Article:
Blog: Digging Holes in Ontario – Overview of Proposed Aggregate Reforms

Blog Post by Richard Lindgren, CELA Counsel

When you find yourself in a deep hole, the first step is to stop digging.
This folksy self-help advice is usually directed to people whose own missteps have resulted in unfortunate predicaments or preventable problems. However, this advice should also be considered by elected officials whose short-term decisions may cause unintended – and often undesirable – consequences in the long-term.

This is particularly true in relation to Ontario laws, regulations and policies that govern the production of aggregate materials (e.g. sand, gravel, stone, etc.) from over 6,000 pits and quarries that exist across the province.

For almost 50 years, CELA lawyers have represented low-income individuals and vulnerable communities involved in public hearings under the Aggregate Resources Act (ARA), Planning Act and other applicable statutes. In these aggregate matters, the objectives of CELA’s clients typically include: protecting sources of drinking water; safeguarding public health and safety; and ensuring meaningful public participation in environmental decision-making under these laws.

However, the Ontario government has recently proposed a series of sweeping changes to the province’s framework for regulating the siting, depth and operation of pits and quarries. These changes have been put forward on the basis that the regulatory “burden” on aggregate producers is onerous, costly and time-consuming.

Moreover, the Ontario government contends that its proposals will remove this so-called “red tape,” but will still maintain “strong” protection against the adverse environmental and nuisance impacts arising from the extraction, processing and transportation of aggregate. Based on our experience, CELA disagrees with this rosy assessment for several reasons.

First, the changes do not improve or strengthen current ARA safeguards to make them more stringent or enforceable. To the contrary, the changes are aimed at diluting or removing key ARA provisions in order to facilitate the approval and establishment of even more new or expanded aggregate operations across the Ontario landscape.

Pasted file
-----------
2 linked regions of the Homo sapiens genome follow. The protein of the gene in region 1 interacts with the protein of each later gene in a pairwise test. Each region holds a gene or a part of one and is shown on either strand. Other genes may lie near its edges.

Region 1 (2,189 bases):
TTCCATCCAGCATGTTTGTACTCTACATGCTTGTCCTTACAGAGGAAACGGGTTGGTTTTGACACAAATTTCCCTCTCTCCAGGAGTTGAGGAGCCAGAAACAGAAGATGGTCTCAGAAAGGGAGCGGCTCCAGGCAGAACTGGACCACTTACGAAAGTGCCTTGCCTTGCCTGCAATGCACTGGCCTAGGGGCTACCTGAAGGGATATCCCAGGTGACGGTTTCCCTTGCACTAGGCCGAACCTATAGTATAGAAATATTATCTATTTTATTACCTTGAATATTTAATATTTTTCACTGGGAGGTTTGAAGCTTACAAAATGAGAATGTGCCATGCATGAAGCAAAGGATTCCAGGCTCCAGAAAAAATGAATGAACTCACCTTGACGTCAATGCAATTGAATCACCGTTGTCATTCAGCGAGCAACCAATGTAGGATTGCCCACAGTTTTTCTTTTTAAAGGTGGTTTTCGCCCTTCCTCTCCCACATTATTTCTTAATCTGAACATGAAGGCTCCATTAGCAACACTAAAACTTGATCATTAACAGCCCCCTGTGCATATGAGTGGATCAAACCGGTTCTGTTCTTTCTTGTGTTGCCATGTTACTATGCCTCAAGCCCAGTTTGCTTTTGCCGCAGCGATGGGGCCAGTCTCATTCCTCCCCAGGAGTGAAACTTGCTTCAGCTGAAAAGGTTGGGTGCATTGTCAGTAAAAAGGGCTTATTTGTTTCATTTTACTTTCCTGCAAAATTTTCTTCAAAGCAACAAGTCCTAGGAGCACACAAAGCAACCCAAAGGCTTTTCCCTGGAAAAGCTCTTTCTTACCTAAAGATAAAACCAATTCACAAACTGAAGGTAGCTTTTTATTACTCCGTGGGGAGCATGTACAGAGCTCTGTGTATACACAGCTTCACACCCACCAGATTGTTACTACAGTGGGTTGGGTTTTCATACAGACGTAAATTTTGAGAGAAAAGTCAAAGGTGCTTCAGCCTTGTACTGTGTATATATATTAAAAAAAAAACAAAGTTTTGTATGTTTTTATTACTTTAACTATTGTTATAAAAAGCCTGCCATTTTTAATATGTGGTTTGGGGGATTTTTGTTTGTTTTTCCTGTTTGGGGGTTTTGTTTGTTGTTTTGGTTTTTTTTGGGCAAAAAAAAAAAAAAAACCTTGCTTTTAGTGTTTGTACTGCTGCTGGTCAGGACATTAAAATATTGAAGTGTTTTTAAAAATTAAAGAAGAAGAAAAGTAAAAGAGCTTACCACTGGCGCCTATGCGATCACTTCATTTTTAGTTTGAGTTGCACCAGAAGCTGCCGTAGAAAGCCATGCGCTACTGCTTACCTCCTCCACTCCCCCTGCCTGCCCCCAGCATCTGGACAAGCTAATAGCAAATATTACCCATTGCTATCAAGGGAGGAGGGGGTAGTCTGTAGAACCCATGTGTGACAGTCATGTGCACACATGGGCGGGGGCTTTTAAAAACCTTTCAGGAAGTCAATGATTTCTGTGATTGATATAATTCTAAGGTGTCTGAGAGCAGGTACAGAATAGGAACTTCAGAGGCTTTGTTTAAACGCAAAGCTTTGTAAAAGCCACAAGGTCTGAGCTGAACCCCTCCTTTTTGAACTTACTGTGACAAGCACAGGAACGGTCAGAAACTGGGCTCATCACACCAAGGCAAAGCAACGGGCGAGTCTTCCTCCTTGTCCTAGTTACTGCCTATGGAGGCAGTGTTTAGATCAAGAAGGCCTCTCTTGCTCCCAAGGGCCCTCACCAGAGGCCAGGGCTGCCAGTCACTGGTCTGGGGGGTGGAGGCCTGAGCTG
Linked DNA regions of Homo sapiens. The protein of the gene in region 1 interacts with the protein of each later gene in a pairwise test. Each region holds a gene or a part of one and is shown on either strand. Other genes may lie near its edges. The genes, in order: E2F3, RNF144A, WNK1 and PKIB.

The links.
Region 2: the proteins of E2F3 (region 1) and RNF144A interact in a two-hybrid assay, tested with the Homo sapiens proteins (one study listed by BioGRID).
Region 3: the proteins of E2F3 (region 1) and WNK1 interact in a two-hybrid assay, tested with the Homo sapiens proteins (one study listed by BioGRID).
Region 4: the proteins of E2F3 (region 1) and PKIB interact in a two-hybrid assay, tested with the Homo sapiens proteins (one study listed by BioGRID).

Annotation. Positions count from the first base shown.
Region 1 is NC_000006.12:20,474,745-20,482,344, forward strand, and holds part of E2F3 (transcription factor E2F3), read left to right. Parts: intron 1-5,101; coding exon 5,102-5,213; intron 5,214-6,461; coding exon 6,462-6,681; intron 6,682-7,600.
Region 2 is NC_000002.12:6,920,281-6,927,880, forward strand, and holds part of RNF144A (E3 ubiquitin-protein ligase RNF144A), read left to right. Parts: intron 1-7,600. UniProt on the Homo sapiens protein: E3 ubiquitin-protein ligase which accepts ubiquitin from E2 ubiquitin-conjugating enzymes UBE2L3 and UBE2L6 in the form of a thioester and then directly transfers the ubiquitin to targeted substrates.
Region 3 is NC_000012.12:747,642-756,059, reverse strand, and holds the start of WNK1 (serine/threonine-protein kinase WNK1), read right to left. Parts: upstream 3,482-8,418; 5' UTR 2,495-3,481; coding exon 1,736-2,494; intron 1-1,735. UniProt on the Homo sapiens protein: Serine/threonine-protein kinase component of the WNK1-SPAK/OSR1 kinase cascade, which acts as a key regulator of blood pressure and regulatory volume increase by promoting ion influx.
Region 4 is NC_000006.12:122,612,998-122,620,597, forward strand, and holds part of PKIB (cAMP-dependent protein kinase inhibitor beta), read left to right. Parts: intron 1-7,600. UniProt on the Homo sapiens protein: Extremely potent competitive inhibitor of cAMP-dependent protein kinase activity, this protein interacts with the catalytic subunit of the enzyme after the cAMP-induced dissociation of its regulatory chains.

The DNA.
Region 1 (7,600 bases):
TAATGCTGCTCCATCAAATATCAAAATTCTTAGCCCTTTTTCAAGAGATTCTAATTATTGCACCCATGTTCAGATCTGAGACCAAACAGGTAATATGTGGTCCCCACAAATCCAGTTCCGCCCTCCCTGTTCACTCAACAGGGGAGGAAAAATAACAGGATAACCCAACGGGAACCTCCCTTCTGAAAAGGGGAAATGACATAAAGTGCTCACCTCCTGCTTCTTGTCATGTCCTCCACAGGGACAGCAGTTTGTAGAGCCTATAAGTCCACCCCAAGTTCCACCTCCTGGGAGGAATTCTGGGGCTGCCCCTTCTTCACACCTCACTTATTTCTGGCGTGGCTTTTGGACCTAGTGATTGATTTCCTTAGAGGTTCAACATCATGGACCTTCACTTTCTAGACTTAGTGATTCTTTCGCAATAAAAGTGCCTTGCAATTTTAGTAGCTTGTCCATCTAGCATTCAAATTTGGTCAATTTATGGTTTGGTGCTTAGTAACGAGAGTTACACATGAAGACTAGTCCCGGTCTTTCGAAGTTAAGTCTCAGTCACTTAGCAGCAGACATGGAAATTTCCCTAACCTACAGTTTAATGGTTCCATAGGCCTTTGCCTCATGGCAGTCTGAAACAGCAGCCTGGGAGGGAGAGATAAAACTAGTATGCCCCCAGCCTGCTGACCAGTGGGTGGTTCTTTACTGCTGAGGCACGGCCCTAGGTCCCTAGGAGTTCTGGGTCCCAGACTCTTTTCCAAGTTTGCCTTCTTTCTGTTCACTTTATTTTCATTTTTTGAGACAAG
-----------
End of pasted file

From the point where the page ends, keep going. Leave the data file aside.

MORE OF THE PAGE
Second, the governmental proposals will continue – if not compound – long-standing public concerns about the impacts of aggregate extraction on farmland, air quality, water resources, and ecological features and functions.

Third, the current proposals will neither secure the long-overdue rehabilitation of thousands of abandoned pits and quarries in Ontario, nor result in the timely and proper rehabilitation of existing sites, particularly those that have been in operation for decades.

In short, the provincial proposals appear to provide a classic demonstration of continuing to dig an increasingly deeper hole.

For example, the Ontario government has proposed to amend the Provincial Policy Statement (PPS) under the Planning Act in order to permit aggregate operations in significant wetlands, valley lands, woodlands, and habitat for fish, wildlife and species at risk.

In reply, CELA and other groups filed submissions that outline why this proposal is not good land use planning, and that object to the preferential treatment that aggregate production already enjoys under the PPS.

In addition, the province has proposed to amend the ARA in various ways, including:

  • declaring that municipal zoning by-laws relating to the depth of aggregate extraction in pits and quarries are “inoperative”;
  • stipulating that the application of municipal zoning by-laws on Crown land does not apply to aggregate extraction; and
  • prohibiting the Local Planning Appeal Tribunal and the Minister of Natural Resources and Forestry from imposing licence conditions requiring agreements between municipalities and aggregate producers regarding aggregate haulage.

Aside from these statutory amendments, the Ontario government is also “considering” certain changes to the general regulation under the ARA, including:

  • allowing operators to “self-file” changes to existing site plans for unspecified “routine activities”;
  • allowing unspecified “low-risk activities” to occur without an ARA licence under certain conditions; and
  • “streamlining” requirements for compliance reporting by aggregate operators.

In reply to these and other ARA changes, CELA recently filed a brief that requests of the Ontario government to withdraw its proposals on the grounds that they lack evidence-based justification, fail to provide sufficient implementation details, and are otherwise unsatisfactory from the public interest perspective of our client communities.

CELA’s brief also calls upon the province to develop and consult on appropriate ARA changes that decrease aggregate demand, strengthen the province’s powers to protect the environment, and improve rehabilitation rates through better enforcement, as recommended in a 2017 report from the former Environmental Commissioner of Ontario.

In conclusion, rather than digging ever-deepening holes in Ontario, CELA agrees with the Environmental Commissioner that it is time to take proactive steps to “lighten the environmental footprint” of aggregate production.